Constructive dismissal only occurs if an employer commits a repudiatory breach of contract and the employee resigns in response. A repudiatory breach of contract is one which is sufficiently serious as to entitle the employee to regard the contract as being at an end. Examples include imposing a pay cut or a temporary lay-off, or failing to provide the employee with a safe working environment.
Employees often rely on the implied duty of trust and confidence. In the key case of Mahmud v Bank of Credit and Commerce International  ICR 606,the duty was formulated in the following way:
“The employer shall not without reasonable and proper cause conduct itself in a manner calculated and likely to destroy or seriously damage the relationship of confidence and trust between employer and employee.”
In cases where the relationship between employer and employee has been poor for some time, the employee may be able to show that, taken cumulatively, a series of less serious breaches by the employer amount to a repudiatory breach of contract.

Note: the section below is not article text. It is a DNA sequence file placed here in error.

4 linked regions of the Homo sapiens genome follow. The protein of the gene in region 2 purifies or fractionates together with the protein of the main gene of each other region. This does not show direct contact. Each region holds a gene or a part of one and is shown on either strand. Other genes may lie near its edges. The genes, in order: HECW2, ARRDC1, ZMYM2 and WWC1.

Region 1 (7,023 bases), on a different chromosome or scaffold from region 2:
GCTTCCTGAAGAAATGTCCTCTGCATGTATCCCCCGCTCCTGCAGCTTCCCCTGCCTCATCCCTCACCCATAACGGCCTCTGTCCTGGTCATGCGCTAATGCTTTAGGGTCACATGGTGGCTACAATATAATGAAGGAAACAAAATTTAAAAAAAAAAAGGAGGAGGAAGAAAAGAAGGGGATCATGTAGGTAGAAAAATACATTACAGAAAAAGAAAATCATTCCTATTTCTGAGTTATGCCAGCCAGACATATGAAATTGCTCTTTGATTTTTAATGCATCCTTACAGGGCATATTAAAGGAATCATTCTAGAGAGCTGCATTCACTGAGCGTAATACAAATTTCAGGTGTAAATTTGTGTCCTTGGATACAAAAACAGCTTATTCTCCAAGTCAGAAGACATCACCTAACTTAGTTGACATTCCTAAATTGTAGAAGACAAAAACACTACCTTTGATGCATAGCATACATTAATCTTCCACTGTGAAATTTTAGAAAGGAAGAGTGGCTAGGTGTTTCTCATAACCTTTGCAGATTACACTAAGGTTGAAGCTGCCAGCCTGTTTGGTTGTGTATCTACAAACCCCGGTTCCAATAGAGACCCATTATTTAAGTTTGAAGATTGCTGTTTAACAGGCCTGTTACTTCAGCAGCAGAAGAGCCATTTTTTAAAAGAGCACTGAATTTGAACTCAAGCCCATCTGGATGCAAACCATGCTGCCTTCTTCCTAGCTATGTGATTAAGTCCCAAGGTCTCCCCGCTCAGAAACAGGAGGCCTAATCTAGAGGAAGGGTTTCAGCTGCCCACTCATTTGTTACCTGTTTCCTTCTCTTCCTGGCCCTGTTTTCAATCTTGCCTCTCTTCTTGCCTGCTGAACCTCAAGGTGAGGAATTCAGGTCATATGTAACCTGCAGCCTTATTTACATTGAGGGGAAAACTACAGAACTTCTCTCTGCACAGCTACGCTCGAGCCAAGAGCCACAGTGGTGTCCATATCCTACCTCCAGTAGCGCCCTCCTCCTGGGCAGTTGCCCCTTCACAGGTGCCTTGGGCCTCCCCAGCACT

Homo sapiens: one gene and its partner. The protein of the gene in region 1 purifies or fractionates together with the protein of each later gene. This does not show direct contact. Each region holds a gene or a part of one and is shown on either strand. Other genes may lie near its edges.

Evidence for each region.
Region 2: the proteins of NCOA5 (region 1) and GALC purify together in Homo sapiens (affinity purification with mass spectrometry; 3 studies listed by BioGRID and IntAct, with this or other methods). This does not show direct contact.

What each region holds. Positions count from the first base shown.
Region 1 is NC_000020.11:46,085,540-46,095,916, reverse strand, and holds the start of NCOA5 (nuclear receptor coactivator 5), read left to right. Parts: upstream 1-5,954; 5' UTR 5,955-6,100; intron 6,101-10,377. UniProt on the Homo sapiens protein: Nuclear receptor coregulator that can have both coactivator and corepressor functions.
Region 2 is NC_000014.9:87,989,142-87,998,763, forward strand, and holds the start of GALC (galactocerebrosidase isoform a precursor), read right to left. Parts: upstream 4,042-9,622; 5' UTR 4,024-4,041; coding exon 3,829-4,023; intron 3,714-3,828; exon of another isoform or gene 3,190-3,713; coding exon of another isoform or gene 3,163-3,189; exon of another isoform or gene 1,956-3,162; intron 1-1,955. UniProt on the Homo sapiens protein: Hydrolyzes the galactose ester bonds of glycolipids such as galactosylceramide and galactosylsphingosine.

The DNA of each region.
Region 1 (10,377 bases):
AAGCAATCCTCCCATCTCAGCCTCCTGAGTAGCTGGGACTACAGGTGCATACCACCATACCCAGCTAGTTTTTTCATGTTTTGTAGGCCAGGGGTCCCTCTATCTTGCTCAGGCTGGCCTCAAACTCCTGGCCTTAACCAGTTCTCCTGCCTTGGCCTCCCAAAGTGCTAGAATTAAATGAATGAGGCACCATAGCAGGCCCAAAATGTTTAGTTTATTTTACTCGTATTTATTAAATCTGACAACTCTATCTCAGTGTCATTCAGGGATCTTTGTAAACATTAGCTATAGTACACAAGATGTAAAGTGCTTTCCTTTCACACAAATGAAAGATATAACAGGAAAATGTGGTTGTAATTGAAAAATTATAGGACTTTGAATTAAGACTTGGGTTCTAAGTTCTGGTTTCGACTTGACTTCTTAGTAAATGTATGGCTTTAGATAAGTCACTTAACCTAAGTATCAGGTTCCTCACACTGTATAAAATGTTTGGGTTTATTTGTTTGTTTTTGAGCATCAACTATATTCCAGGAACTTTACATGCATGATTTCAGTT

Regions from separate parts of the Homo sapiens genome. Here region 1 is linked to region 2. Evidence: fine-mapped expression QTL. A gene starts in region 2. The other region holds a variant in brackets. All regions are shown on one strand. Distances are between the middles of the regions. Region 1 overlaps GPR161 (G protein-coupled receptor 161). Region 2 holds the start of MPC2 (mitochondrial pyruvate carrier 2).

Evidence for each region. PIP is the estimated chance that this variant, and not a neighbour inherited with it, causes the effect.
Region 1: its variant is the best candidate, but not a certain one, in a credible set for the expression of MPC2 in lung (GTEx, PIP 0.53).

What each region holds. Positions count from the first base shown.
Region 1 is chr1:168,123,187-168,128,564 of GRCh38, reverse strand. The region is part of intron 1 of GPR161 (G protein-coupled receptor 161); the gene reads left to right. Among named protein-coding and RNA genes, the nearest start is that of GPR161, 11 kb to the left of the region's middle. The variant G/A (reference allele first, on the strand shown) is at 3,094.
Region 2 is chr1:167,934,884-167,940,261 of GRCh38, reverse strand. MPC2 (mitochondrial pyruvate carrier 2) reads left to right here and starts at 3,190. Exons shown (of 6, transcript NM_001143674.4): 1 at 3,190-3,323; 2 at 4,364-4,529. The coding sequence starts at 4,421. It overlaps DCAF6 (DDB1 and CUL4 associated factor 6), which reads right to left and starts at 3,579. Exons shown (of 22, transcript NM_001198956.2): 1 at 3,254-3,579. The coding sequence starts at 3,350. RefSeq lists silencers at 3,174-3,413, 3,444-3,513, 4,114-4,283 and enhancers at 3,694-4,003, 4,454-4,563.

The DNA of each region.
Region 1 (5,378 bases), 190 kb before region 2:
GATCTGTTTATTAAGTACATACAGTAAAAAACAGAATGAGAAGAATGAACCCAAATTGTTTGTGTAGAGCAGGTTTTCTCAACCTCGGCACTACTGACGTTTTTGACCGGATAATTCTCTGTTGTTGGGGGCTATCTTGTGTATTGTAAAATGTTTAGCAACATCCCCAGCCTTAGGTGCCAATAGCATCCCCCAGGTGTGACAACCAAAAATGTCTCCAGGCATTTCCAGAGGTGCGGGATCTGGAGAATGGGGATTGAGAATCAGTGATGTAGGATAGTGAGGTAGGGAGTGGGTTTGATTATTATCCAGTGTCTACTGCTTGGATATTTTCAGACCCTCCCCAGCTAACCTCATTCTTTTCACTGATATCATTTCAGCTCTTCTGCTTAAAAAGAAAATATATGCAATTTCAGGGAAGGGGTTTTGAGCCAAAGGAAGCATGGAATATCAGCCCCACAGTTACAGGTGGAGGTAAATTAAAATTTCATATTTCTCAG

Not all constructive dismissals are unfair. For example, an employer may be able to justify the imposition of a pay cut if it is necessary for the survival of the business.
As constructive unfair dismissal is simply a species of unfair dismissal, the remedies available for successful claimants are the same.
I’m thinking of resigning because my job is so bad. What do I do?
Each case of constructive dismissal must be assessed on the facts of the case – this is why here at Levins we are happy to listen to you and advise you on whether you have a good case or not before you hand in your notice.
For more information, read our article on constructive dismissal to learn more about constructive dismissal, or phone us on 0151 480 5777 and speak to Jon Heath or Louise Roberts in our employment team.